Australia’s arts scene continues to be one of the most affected sectors through the coronavirus pandemic, with new data from the Australian Bureau of Statistics showing more job losses throughout May.
Data released today (June 16) found that over the twelve-week period between the week ending March 14 and the week ending May 30, 26.3 per cent of employees in the arts and recreation sector had lost their jobs.
Breaking it down by industry subdivision, just over 30 per cent of workers in the creative and performing arts lost their jobs over the recorded twelve-week period. Additionally, 27 per cent of motion picture and sound recording workers also lost their jobs.
The previous release by the ABS, which tracked payroll data between the week ending March 14 and the week ending May 2, recorded a 19 per cent loss in jobs across the arts and recreation sector.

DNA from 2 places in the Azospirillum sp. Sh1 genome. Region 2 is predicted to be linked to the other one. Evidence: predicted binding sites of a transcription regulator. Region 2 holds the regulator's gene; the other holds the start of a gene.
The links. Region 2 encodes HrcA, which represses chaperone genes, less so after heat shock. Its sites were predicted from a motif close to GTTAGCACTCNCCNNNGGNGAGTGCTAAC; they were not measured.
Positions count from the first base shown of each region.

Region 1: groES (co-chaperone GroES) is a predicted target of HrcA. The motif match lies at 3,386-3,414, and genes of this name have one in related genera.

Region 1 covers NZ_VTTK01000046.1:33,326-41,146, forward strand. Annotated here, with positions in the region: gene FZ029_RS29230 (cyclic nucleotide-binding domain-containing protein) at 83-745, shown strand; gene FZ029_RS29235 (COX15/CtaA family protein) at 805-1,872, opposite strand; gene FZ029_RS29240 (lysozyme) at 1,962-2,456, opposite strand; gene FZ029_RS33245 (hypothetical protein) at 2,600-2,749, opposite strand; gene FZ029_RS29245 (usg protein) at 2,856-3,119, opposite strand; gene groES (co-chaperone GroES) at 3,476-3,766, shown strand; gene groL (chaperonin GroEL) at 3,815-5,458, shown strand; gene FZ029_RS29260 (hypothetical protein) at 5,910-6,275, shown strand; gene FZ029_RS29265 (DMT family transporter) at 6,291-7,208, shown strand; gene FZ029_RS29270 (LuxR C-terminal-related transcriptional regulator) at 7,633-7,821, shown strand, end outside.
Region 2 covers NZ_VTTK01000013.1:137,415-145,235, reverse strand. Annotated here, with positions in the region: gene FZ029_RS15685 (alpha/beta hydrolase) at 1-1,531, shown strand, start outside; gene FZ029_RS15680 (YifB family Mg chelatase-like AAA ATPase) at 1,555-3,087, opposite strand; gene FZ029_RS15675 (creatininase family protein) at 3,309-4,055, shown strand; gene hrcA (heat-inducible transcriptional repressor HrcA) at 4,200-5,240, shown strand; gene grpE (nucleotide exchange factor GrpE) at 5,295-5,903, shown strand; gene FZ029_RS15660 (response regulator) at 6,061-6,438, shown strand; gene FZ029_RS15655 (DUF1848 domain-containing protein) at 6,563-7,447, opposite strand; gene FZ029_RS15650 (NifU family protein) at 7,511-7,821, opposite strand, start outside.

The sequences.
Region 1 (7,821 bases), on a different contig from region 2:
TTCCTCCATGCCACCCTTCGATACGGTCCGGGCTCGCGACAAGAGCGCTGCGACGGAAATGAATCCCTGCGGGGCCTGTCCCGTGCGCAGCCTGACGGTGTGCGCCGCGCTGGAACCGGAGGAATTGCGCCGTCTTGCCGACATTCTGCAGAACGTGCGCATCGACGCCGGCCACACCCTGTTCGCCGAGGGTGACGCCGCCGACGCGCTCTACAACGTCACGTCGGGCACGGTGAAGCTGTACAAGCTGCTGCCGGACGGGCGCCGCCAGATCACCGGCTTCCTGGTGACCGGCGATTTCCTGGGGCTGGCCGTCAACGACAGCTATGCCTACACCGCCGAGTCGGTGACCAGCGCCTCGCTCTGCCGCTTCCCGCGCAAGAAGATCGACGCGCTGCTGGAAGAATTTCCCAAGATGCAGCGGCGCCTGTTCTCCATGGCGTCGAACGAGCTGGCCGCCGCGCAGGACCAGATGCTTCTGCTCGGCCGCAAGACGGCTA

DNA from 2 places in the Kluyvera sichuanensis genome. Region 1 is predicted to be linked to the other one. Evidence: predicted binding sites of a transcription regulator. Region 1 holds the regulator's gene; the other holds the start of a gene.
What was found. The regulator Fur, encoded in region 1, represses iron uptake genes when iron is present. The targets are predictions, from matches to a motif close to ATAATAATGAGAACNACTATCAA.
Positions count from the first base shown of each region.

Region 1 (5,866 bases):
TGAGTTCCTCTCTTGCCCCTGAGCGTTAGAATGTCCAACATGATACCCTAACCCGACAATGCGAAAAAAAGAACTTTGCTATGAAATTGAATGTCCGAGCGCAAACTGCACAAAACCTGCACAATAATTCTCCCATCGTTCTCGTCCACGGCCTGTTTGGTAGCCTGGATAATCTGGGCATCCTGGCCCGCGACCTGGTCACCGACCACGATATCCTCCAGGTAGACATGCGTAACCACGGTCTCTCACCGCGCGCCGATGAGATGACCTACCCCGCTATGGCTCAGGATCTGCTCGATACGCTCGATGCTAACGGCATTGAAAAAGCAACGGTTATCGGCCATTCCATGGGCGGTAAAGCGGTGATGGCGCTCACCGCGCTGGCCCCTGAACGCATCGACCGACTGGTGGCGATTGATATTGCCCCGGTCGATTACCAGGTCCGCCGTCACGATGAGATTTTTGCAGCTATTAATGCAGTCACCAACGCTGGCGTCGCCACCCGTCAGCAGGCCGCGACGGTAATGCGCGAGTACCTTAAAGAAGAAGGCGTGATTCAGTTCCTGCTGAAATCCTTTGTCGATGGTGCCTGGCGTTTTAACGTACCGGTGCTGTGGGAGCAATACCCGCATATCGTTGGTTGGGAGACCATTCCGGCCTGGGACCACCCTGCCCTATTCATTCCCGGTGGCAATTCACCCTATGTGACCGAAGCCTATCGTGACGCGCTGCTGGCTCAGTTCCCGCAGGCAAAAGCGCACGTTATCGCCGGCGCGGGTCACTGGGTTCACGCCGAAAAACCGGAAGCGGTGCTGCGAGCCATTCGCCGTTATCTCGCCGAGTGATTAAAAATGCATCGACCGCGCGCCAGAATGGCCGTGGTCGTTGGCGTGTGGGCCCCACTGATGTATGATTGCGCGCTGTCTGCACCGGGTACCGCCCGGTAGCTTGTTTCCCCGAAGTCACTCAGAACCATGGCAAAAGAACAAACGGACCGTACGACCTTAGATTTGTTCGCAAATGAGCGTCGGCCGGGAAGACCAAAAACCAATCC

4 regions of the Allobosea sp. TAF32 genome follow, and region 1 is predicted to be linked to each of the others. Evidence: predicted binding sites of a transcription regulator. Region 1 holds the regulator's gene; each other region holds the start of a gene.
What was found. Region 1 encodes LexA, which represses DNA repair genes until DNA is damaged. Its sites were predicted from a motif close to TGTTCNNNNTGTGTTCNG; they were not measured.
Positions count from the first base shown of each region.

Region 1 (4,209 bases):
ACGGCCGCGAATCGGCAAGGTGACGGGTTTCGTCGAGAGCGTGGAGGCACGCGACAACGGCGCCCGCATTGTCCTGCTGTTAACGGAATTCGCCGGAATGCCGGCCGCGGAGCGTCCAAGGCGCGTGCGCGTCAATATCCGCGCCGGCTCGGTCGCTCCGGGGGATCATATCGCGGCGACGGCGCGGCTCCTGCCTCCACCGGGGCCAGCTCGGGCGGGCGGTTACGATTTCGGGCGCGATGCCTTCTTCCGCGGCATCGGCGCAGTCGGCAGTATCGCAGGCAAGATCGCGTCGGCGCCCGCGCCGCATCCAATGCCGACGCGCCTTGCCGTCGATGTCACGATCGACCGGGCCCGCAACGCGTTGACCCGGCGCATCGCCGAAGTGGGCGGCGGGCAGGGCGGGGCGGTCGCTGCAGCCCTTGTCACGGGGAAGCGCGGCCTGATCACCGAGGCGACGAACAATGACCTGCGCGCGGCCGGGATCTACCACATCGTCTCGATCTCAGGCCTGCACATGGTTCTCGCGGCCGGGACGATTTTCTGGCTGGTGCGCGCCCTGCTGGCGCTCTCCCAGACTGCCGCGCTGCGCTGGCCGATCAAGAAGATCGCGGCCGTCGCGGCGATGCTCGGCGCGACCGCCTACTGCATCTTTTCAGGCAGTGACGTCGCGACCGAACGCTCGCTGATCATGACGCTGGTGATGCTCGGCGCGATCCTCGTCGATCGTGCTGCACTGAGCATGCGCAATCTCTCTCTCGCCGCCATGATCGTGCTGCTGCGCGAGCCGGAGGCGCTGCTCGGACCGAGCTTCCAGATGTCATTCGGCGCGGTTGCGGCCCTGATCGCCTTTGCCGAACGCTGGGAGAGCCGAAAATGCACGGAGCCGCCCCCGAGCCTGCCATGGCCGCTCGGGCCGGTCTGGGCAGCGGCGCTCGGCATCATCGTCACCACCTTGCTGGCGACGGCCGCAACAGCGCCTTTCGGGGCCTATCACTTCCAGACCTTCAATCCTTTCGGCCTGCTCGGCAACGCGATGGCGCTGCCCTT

The arts sector continues to be second only to the accommodation and food services sector in terms of overall job losses. However, unlike the accommodation and food services sector, which recorded a five per cent growth in jobs through May, the arts sector recorded a 2.8 per cent drop in jobs last month.
Across the board, payroll jobs in Australia increased by one per cent through May.
“Looking at the week-to-week changes, there was a 0.4 per cent increase in the number of payroll jobs in the week ending May 30, following no change recorded in the week ending May 23,” ABS statistician Bjorn Jarvis said in a statement.
The ABS has also noted that between May 2 and May 30, a significant portion of businesses would have started back paying JobKeeper supplements received from the Federal Government to their employees.
The new data comes as the Victorian and New South Wales governments signal a return for live music. From June 22, pubs, concert venues, galleries and theatres will be permitted to host up to 50 patrons in Victoria. In New South Wales, the current 50-person maximum for pubs and restaurants will be lifted on July 1, provided patrons adhere to the four-square metre rule.